“Don’t let medicine change who you are.” It was almost eerie how those words were becoming so common during feedback sessions. “Don’t stop being yourself,” cautioned my senior resident. I laughed initially at these warnings, and then quickly probed preceptors and residents further as to what preceded these warnings. I knew who I was and, considering how stubborn I am, I could never imagine changing my quirks. What was it about the process of completing medical school and residency that warranted such warnings? Any medical student is well aware of the picture that residency painted: tired, worn-down people whose names were preceded by “Dr.” I had to wonder why my senior residents and attendings continued to comment on my personality as if I too would soon be broken and molded into someone new.
I can’t help but think of my first patient I followed during my medicine rotation. She was not much older than me and had already garnered significant attention by other residents when they read through her labs. Her physical exam and lab findings pointed toward a new diagnosis of autoimmune hemolytic anemia. The whites of her eyes were instead neon yellow and the results of her hemoglobin were accompanied by bright red exclamation points: 3.1. “I wonder if that’s one for the record board?” a resident chimed. For me, I shook my head as I knew she was more than a number chalked up on a resident lounge whiteboard of vague yet extreme lab values. Up until the day she was admitted, she had pulled herself out of bed to try and chase after her kids, even when her fatigue was unbearable. I couldn’t help but be in awe of the fact that while others complained of fatigue when only slightly anemic, she had been mustering up any strength to care for her family prior to admission. Over the next few days, I had cooed over the many pictures that she would show me of her four kids, talked to her mom over speakerphone, and discussed in length our favorite cafeteria meals. Each morning, the resident and I would run through the results of the morning labs with our patient. She would vent frustration of how slowly her hemoglobin was ticking up. Over the next few days, we chatted about her family, work, or favorite hospital meals as she remained tied to her IV pole for required transfusions. On day six, with a smile across their face, my resident announced that the patient’s hemoglobin was 7.0. I couldn’t help but throw my hands up and boogie, which was met with laughs from all in the room. This result was a small victory but one that warranted some dance moves, especially for a patient I had quickly grown fond of. It would continue to be a joke on our team as to what results would warrant a dance from me, which I was always happy to provide.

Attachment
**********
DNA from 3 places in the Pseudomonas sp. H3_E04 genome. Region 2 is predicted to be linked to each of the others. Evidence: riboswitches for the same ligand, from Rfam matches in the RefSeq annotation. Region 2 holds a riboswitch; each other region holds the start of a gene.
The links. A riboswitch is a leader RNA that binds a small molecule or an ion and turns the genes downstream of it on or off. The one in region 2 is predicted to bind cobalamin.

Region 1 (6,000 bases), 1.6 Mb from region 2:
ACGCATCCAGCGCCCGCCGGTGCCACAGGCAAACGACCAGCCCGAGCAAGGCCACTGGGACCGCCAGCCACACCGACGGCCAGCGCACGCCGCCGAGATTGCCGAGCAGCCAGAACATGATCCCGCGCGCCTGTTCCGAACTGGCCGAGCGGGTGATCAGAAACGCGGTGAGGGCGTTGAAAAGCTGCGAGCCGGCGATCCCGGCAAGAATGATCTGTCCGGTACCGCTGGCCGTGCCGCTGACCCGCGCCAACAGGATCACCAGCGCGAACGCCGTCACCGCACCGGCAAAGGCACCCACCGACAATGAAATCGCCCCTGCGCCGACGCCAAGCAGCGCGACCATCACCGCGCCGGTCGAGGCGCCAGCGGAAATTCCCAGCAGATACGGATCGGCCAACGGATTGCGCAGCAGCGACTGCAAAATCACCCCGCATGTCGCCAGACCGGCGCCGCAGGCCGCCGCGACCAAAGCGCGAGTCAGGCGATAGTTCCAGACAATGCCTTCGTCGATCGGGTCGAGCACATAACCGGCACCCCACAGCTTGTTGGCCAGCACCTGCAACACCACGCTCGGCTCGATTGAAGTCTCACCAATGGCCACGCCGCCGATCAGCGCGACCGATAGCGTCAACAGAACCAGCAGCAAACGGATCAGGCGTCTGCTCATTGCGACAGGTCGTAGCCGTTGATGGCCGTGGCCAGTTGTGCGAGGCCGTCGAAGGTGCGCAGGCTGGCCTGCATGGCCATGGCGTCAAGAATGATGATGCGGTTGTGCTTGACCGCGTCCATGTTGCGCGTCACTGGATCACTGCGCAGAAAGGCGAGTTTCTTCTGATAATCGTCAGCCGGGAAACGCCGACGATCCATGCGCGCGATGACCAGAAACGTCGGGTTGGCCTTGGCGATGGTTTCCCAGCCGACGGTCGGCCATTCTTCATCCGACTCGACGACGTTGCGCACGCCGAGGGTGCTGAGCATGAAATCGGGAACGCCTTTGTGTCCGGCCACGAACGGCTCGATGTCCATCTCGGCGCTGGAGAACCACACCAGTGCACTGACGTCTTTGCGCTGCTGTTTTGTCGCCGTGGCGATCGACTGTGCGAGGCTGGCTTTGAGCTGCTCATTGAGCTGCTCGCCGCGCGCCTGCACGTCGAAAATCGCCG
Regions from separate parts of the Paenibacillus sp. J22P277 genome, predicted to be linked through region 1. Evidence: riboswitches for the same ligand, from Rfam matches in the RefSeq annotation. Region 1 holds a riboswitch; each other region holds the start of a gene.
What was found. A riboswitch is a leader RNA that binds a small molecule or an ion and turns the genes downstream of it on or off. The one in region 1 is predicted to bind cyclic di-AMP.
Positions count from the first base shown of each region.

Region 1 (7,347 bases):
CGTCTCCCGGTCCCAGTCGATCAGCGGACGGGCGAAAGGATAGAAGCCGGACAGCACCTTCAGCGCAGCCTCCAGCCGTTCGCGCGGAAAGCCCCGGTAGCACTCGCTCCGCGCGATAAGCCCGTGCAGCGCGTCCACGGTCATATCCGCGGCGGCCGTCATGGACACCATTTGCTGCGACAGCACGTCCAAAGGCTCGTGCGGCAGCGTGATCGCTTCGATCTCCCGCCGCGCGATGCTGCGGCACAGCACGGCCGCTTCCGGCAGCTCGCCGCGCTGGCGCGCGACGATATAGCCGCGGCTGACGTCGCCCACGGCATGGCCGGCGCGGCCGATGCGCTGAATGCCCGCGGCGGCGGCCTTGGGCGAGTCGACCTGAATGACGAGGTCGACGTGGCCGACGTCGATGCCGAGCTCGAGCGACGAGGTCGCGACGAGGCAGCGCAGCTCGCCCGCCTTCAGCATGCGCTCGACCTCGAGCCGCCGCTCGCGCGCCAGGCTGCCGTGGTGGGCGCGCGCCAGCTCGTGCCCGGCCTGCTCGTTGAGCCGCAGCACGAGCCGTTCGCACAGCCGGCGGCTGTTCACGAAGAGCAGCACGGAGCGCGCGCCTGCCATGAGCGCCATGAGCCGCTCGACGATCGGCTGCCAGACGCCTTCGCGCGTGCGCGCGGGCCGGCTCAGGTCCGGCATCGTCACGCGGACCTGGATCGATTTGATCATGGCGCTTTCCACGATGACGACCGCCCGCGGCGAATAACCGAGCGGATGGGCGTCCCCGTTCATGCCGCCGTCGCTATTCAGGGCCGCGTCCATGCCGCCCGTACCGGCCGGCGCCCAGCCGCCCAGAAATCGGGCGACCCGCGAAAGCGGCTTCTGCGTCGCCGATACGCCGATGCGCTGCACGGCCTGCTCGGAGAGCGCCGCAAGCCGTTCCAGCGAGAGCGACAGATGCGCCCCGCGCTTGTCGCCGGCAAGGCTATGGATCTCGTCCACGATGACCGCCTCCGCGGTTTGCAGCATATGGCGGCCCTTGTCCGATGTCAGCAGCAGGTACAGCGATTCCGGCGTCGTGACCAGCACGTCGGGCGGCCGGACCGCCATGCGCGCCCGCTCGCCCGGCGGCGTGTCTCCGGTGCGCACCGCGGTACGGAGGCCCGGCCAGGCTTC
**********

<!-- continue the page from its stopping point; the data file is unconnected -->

Unfortunately, not every patient interaction has a happy ending. During the concluding weeks of my medicine rotation, I was seeing an elderly patient during his fourth admission in six weeks. His recurrent pleural effusions were thought to be a product of persistent pneumonia, but further workup during a previous admission ultimately revealed cancer. His breathing issues were further complicated by his progressive dementia as he was most distressed with his breathing during confused episodes, warranting an emergency department visit. During this admission, our team had to deliver the news that no further options were recommended except for hospice care. Before we entered the room, I was fearful that I would not be able to control my emotions and match the somberness and strength that I assumed all doctors showed. To my surprise, I watched as my resident’s voice cracked while sharing the news with the patient and his wife. Being an emotional person myself, I quickly joined in on sharing tears as everyone in the room passed around tissues. This somber moment was broken by the familiar soft smile of our patient, as he held his wife’s hand and said “let’s go home.” When debriefing with my team following the conversation, I felt reassured in my ability to work in medicine as my resident and attending physician shared stories of crying with other patients. Medicine allows one to take part in many positive conversations. I, however, was grateful to take part in the difficult ones as well.
I try to imagine myself after residency, having my own practice and patients. Will I still be eager to share great test results with my patients? Will I want to take a second to boogie with them? Will I be vulnerable and shed tears with them and their families? I think about the physicians I have worked with thus far. Have they changed since being third-year medical students, caught in between who they were before their training and who they must become to survive it? I hope that they haven’t changed much since their time as medical students and still have their own quirks that they share with patients. I thank my residents and preceptors for recognizing my quirks and for reminding me to be grateful for these traits. I don’t plan on letting medicine change who I am and, frankly, I have no intentions of losing my dance moves anytime soon.